June 26 (Bloomberg) -- Richard L. Sharp, who co-founded the used-auto dealer CarMax Inc. while serving as chief executive officer at the consumer-electronics chain Circuit City Stores Inc., has died. He was 67.
He died on June 24 from posterior cortical atrophy, a rare form of Alzheimer’s disease, according to a statement from Richmond, Virginia-based V-Ten Capital Partners, where he was a managing director. His death occurred at his home in Goochland County, Virginia, the Richmond Times-Dispatch reported on its website.
Sharp was CEO of Circuit City, then the second-largest U.S. electronics retailer, from 1986 until 2000 and stepped down as chairman in June 2002, eight years before the Richmond-based company sought bankruptcy protection. Under Sharp, Circuit City boosted annual revenue to about $10 billion from $175 million. After developing the CarMax used-car business for almost a decade, Sharp presided over the spinoff of the unit from Circuit City in 2002 and became CarMax’s chairman. His co-founder, Austin Ligon, served as CEO.
During Sharp’s tenure from 2002 until 2007, CarMax became the largest retailer of used cars in the U.S., selling more than 2 million used vehicles and reaching its sales target of $5 billion in 2005. The share price tripled in the same period.
“He was instrumental in the formation and development of CarMax -- creating the vision for the revolutionary concept in the early 1990s,” Tom Folliard, the company’s CEO, said in an e-mailed statement. “His commitment to integrity and passion for giving back to the community continue to be our guiding principles. Rick’s influence on the company is profound and will have a lasting impact.”
Sharp was a founding investor and chairman at Niwot, Colorado-based Crocs Inc., a maker of colorful plastic clogs, from 2005 until 2011. During that time, the company had its initial public offering.
Born on April 12, 1947, in Washington, D.C., Sharp studied electrical engineering at the University of Virginia from 1965 to 1966 and computer science at the College of William and Mary in Williamsburg, Virginia, according to a profile for the Consumer Electronics Association Hall of Fame. He served in the U.S. Air Force from 1967 until 1970, according to Marquis Who’s Who. Sharp attended Harvard Business School’s Advanced Management Program in 1985.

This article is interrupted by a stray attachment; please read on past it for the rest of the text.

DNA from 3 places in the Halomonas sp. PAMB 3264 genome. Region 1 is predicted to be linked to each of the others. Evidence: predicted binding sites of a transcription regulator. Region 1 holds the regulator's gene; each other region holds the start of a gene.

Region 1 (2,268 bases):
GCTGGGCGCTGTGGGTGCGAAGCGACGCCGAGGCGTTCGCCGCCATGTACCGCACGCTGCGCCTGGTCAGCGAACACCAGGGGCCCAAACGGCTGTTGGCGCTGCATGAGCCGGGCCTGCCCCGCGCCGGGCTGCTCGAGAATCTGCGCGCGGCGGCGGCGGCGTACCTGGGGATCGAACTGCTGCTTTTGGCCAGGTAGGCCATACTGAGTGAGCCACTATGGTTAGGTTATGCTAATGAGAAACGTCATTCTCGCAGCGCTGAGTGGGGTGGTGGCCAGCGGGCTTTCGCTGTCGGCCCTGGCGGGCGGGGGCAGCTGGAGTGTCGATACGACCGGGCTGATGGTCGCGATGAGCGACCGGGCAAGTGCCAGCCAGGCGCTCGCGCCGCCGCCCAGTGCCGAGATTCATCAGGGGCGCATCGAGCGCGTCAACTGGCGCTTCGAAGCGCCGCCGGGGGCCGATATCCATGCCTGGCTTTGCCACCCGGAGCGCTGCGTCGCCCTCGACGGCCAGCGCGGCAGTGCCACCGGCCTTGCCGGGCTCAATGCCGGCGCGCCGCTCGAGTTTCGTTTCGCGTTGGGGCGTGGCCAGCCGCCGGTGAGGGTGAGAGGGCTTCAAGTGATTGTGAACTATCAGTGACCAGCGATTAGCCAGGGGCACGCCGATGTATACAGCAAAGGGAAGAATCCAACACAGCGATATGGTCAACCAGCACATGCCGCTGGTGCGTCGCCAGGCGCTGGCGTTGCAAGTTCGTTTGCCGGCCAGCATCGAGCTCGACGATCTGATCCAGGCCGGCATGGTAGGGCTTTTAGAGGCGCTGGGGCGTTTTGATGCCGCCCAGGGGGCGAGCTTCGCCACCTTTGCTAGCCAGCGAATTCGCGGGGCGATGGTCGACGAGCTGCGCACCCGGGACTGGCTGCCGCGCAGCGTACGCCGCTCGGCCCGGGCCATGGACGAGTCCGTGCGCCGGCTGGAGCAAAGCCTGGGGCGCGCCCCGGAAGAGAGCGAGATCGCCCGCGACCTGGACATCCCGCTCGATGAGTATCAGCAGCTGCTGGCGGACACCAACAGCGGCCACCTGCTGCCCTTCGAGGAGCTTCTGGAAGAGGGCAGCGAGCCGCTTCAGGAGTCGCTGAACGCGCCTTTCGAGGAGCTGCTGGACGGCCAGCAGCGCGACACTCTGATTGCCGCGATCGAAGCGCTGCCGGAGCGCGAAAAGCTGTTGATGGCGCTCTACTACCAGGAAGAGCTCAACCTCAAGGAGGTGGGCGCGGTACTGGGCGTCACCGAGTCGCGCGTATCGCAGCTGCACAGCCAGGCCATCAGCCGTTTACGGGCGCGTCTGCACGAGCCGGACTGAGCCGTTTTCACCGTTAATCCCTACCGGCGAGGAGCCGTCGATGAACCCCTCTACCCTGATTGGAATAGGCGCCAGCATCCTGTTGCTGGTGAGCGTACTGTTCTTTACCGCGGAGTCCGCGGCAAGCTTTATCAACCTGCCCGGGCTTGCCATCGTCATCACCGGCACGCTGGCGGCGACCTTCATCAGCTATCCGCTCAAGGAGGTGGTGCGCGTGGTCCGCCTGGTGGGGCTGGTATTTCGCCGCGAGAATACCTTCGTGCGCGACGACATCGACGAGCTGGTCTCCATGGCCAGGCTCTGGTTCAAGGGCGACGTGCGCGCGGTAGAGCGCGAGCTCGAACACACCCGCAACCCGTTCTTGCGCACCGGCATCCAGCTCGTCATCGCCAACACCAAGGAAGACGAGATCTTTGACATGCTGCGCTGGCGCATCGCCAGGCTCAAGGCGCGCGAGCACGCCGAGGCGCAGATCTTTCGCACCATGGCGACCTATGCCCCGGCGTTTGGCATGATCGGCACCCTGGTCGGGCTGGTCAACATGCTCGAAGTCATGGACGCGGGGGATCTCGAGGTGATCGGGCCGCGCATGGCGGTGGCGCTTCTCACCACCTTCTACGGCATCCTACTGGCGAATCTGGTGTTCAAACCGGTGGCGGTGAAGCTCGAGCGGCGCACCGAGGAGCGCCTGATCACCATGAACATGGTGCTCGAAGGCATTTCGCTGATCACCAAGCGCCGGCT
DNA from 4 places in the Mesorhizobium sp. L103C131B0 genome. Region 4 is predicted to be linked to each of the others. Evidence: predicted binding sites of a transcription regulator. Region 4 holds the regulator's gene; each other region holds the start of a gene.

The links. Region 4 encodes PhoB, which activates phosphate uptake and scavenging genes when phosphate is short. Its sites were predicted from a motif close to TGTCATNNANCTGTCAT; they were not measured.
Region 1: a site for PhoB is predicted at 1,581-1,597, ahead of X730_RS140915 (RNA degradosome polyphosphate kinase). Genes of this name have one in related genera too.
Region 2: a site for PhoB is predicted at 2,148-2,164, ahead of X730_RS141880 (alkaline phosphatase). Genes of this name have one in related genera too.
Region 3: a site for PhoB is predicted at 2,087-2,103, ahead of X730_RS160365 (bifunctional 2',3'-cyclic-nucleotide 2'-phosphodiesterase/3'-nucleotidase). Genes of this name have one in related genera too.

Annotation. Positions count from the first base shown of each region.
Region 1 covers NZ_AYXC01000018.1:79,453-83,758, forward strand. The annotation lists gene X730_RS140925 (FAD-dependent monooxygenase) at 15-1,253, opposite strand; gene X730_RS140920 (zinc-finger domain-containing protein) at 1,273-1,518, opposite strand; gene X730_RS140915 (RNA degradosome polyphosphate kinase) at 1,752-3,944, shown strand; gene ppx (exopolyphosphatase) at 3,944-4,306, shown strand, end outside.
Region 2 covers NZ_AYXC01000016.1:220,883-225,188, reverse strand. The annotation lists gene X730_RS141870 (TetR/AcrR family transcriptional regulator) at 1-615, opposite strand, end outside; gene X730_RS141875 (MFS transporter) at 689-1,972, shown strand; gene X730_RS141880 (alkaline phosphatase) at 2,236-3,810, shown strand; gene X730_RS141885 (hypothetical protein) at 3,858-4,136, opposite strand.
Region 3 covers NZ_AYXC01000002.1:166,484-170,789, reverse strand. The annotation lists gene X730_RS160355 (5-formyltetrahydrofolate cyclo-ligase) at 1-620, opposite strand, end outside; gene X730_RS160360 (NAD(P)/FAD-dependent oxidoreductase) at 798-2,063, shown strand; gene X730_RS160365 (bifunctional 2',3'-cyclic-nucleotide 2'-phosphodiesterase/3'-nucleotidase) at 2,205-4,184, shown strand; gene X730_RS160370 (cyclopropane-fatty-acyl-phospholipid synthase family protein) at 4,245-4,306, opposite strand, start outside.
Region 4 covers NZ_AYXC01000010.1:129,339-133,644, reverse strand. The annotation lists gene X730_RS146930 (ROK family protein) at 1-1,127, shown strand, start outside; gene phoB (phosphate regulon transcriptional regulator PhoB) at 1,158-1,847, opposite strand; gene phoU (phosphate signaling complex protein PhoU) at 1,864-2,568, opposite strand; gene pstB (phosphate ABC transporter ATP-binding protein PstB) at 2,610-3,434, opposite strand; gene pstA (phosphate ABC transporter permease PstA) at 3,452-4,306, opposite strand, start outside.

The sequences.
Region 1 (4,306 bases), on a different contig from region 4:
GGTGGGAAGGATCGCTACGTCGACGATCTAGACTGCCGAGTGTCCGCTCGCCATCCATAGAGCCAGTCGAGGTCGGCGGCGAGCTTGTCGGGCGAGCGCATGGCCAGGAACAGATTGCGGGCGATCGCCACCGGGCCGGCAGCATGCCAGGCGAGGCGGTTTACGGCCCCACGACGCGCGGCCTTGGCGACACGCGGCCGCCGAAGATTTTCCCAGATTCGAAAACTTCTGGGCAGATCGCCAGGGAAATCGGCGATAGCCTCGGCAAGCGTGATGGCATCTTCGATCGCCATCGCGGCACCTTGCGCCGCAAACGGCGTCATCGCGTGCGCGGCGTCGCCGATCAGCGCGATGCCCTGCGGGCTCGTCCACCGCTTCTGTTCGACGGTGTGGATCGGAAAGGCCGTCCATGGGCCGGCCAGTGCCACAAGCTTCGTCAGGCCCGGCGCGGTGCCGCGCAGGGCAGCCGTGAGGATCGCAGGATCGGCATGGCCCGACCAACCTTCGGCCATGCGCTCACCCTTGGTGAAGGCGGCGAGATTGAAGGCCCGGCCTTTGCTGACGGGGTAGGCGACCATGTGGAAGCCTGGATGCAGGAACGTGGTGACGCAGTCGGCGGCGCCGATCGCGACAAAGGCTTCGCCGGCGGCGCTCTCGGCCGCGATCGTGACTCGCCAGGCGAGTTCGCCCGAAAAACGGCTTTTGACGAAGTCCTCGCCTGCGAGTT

At age 27, Sharp founded Applied Systems Corp., a Vienna, Virginia-based developer of computer hardware and software, in 1975 and was CEO while it grew to employ more than 300 people, according to V-Ten Capital Partners. He joined Circuit City in 1982 and became president at the company two years later.
In 1992, Sharp was a founding investor and chairman of Flextronics International Ltd., a San Jose, California-based electronics design and manufacturing company with annual revenue of more than $30 billion, according to the hall of fame profile.
“Rick has all of the attributes that make for a great leader,” Michael Marks, a former CEO of Flextronics, said in a May 2013 interview, according to the Times-Dispatch. “He’s smart, personable, not egocentric, incurably curious about all things. He’s one of these people who seem to know something about everything. He makes very fast decisions and always honors his commitments.”
Survivors include his wife of more than 45 years, Sherry, their two daughters and four grandchildren, all residents of Richmond, according to V-Ten Capital.
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